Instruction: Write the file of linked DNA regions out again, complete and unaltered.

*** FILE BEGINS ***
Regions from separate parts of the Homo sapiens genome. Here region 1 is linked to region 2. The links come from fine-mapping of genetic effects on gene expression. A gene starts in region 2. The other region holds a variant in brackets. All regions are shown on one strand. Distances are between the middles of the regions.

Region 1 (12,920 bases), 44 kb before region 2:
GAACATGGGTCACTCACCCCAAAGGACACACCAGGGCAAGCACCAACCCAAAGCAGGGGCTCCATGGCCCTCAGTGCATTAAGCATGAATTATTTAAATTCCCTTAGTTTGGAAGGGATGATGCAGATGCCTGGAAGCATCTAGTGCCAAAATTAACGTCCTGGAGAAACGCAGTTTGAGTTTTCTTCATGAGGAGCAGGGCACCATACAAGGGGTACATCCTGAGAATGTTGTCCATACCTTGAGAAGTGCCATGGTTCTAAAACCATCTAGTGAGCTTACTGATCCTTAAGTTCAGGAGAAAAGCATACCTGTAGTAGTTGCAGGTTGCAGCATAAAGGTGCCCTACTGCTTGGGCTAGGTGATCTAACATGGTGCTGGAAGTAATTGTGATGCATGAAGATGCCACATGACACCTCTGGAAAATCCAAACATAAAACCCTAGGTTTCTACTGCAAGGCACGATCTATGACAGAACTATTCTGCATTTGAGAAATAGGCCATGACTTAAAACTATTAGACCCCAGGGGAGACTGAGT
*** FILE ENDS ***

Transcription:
Regions from separate parts of the Homo sapiens genome. Here region 1 is linked to region 2. The links come from fine-mapping of genetic effects on gene expression. A gene starts in region 2. The other region holds a variant in brackets. All regions are shown on one strand. Distances are between the middles of the regions.

Region 1 (12,920 bases), 44 kb before region 2:
GAACATGGGTCACTCACCCCAAAGGACACACCAGGGCAAGCACCAACCCAAAGCAGGGGCTCCATGGCCCTCAGTGCATTAAGCATGAATTATTTAAATTCCCTTAGTTTGGAAGGGATGATGCAGATGCCTGGAAGCATCTAGTGCCAAAATTAACGTCCTGGAGAAACGCAGTTTGAGTTTTCTTCATGAGGAGCAGGGCACCATACAAGGGGTACATCCTGAGAATGTTGTCCATACCTTGAGAAGTGCCATGGTTCTAAAACCATCTAGTGAGCTTACTGATCCTTAAGTTCAGGAGAAAAGCATACCTGTAGTAGTTGCAGGTTGCAGCATAAAGGTGCCCTACTGCTTGGGCTAGGTGATCTAACATGGTGCTGGAAGTAATTGTGATGCATGAAGATGCCACATGACACCTCTGGAAAATCCAAACATAAAACCCTAGGTTTCTACTGCAAGGCACGATCTATGACAGAACTATTCTGCATTTGAGAAATAGGCCATGACTTAAAACTATTAGACCCCAGGGGAGACTGAGT